Monday, 13 June 2016

Top 10 Tips for Tech and Travel

Travel Journals using Book Creator

What a great way to have a record of your summer vacation! Spice up the regular travel diary with Book Creator.

Kids will have fun writing a daily log of their travels and including recorded sounds, photos and videos.
Google Maps Offline

I can’t imagine my world without Google Maps and I use it all the time.

When travelling, we aren’t always connected to wifi or data. The solution is to download the map while you are connected and then you will have access to the map offline.

Packing Apps
I swear by my favourite Packing apps Packing Pro (free, $4.48 for premium) and Pack Point (free, with in-app purchases).

The premium Packing Pro generates expert lists for each family member - perfect when you’re travelling with family. You can add/remove items as needed. The checklist really helps to make sure you’ve remembered everything.

Pack Point can generate lists too, but for 1 traveller only at this stage. The interface is considerably nicer, however!
Packing Techniques

The good folk at LifeHacker have collated a series of tips on packing techniques to help you save space and carry more.

There is a little something for everyone, including my favourite tip: Invest in packing cells!
Google Translate

Google Translate is a fantastic tool when you are travelling somewhere where you don’t speak the language.

It is a free app and can even be used when you aren’t connected to the internet if you download language packs.
This amazing app and website easily organises your travel plans. Simply forward booking confirmations to to have an itinerary automatically created.

Maps, directions and details are all in one place. Super handy if you have a busy itinerary. You can add plans as needed, and it prints out beautifully if you need a paper copy.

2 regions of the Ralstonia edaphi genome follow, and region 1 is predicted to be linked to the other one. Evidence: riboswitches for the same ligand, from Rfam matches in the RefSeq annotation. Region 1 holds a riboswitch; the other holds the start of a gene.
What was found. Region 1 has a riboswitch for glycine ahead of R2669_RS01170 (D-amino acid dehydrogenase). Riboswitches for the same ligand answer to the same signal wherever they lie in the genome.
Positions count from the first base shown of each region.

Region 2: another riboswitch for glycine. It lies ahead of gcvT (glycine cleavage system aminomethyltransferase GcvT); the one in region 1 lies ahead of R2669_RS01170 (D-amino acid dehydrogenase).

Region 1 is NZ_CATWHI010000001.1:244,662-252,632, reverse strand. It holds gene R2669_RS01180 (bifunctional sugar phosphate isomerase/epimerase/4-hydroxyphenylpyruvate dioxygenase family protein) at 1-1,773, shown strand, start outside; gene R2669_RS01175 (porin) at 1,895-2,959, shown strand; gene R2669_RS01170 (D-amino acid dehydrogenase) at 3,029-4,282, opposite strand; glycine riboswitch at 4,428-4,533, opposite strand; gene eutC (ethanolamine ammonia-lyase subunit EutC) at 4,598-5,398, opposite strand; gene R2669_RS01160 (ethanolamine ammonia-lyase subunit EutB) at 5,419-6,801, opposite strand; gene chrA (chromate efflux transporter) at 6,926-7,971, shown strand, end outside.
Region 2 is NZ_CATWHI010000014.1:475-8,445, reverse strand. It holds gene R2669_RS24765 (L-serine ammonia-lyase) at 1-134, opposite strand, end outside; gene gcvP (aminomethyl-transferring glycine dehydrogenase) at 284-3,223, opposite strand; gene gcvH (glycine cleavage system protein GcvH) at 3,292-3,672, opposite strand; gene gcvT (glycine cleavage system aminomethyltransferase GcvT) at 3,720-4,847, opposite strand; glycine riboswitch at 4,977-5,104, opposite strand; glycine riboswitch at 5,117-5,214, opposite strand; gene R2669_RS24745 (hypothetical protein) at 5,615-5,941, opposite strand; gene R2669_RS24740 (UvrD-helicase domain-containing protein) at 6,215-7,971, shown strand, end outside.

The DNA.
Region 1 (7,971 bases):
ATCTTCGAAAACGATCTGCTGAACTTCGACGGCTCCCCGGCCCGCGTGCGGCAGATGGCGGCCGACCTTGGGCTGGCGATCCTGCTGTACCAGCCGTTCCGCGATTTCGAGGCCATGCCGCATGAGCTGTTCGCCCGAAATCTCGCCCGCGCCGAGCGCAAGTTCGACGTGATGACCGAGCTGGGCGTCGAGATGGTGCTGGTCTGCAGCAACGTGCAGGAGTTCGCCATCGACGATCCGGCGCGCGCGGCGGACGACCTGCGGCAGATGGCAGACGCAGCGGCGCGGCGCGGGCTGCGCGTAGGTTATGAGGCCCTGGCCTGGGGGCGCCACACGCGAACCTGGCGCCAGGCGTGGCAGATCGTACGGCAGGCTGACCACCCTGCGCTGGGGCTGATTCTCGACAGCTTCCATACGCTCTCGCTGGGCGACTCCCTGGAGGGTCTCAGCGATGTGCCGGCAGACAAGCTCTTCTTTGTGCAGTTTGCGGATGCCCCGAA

Where to Eat
The FourSquare website and app are a hungry traveller’s best friend. Do a location-based search to find the best restaurants (or coffee, nightlife, fun, shopping) nearby.

Partner app Swarm allows you to check into places and have a record of your visit. Swarm links to FourSquare, so you can leave reviews for your favourite places there too.
Where to Stay
You’d have to be living under a rock not to have heard of AirBnB, the popular vacation rental website and its accompanying app. While we love AirBnB, you may not have heard of a similar service, called VRBO. VRBO does all the same things, frequently with different properties, so make sure you check it out - you might find your perfect holiday home there.
Photo Scavenger Hunt

Creating a photo scavenger hunt is a great holiday activity for kids of all ages. Grab some ideas from Pinterest, or build your own interactive one using Klikaklu.

Klikaklu is a fun app designed for creating photo treasure hunts on your iPhone.
Summer Digital Projects for Families

Everything from starting a family blog to coding and creating photo albums.

Have we missed anything? What are your favourite tech and travel tips? Please share below!

Monday, 6 June 2016

Digital Bytes 6th June 2016

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Google Drive Templates - Because Caring is Sharing

Who doesn’t love a good template? Erifili Davis has collated a post full of excellent Google Drive Templates, including the FakeBook one shown here.

Check out her suggestions on timelines, presentations, written projects and social media templates.
What Students Feel Learning in a State of Flow